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You probably haven’t heard much about lead-based paint lately but rest assured that many people are still battling over the plan to extend lead renovation rules to commercial buildings.

Despite numerous groups opposing it, the Environmental Protection Agency (EPA) continues to move forward with a potential rulemaking that would expand the existing Lead Paint Renovation and Repair and Painting rule to include public and commercial buildings.

The New Commerical Rule

The proposed rulemaking, which likely would regulate renovation, repair and painting activities on and in public and commercial buildings to address possible lead-based paint hazards, is listed on EPA’s regulatory agenda for July 2015.

The EPA had originally agreed to introduce such a rule by September 2012 but that timeline was delayed in part due to the work by the National Association of Home Builders and other building trades groups.

Based on the current rule making schedule, the deadline for the new final rule is January 1, 2017.

The Hold-up

One of the biggest issues holding up the new rules is the fact that the agency has failed to perform prerequisite studies on the potential lead dust exposures to adults – not children – during renovation activities in pre-1978 commercial buildings.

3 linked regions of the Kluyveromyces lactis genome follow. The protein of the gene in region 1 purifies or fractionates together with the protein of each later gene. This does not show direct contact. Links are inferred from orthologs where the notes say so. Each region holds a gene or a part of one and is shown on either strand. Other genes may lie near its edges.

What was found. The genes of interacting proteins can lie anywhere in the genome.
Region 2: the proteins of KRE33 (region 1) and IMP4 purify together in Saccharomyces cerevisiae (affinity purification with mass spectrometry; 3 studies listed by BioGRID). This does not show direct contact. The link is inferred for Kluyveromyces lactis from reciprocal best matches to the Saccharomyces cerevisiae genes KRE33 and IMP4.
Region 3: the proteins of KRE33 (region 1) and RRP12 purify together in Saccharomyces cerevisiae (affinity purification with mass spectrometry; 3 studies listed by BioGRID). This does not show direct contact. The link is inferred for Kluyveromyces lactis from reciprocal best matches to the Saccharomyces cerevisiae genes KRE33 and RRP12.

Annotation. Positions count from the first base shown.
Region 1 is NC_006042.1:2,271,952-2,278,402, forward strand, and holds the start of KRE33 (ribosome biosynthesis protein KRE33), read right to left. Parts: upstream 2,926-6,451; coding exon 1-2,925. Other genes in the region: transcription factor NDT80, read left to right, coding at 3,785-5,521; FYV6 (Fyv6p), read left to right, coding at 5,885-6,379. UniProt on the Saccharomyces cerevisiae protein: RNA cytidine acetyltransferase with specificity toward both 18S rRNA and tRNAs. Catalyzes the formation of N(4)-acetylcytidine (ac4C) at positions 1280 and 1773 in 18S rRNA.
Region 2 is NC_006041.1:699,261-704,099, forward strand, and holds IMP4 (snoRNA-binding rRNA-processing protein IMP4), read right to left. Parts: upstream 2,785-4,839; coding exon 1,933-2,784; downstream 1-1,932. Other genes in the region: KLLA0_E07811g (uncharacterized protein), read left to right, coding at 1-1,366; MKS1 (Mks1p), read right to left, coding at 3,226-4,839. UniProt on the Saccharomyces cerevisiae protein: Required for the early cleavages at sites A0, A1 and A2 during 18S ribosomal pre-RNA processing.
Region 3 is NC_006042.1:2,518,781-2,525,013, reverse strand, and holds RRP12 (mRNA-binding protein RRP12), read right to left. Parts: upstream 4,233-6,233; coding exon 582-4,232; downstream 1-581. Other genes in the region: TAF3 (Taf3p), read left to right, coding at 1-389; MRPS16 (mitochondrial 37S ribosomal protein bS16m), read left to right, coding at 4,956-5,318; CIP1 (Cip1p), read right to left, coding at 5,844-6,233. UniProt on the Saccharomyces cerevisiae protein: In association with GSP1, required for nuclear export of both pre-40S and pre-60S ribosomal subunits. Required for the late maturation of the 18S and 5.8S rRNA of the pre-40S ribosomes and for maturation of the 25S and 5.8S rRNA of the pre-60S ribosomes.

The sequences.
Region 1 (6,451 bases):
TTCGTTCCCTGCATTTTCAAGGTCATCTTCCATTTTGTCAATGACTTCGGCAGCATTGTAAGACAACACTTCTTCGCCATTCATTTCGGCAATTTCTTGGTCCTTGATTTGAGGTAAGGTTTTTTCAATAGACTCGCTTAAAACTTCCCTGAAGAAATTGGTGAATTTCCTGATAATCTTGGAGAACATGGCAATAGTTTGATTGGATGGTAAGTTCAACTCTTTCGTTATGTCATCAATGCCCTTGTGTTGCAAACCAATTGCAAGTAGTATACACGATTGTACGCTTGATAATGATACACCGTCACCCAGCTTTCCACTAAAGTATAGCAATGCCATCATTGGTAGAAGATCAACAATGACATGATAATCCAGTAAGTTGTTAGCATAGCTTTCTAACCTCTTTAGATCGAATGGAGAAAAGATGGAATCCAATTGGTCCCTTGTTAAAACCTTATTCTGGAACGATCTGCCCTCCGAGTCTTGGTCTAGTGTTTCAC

In effect, the EPA has not yet shown the need for such a rule.

Residential Rule Still in Effect

The existing Lead Renovation, Repair and Painting Rule is still in effect and applies to any work performed in pre-1978 residential structures or any commercial space where a child under the age of six resides or “regularly” visits, such as day care centers.

Opt-Out Back In?

Additionally, the Lead Exposure Reduction Amendments Act of 2013 (H.R. 2093) was recently introduced in the U.S. House of Representatives.

The bill would reinstate the opt-out provision to allow home owners without small children or pregnant women residing in the home to decide whether to require LRRP compliance, allow remodelers to correct paperwork errors without facing full penalties and provide an exemption for emergency renovations.

It would also eliminate the requirement that recertification training be “hands on,” so that remodelers would no longer have to travel to training facilities out of their region.

This is a re-introduction of a rule that was in Congress last session and, so far, does not appear to be moving through very quickly. But sponsors of the Bill say they are committed to getting this passed.

Need Lead Training?

Indoor Environment Group, in cooperation with the University of North Dakota's Environmental Training Institute, offers training in all lead certification programs including the Lead RRP program.

Contact us today at 651-779-4300 and we’ll be happy to set up a training program for you or your entire company.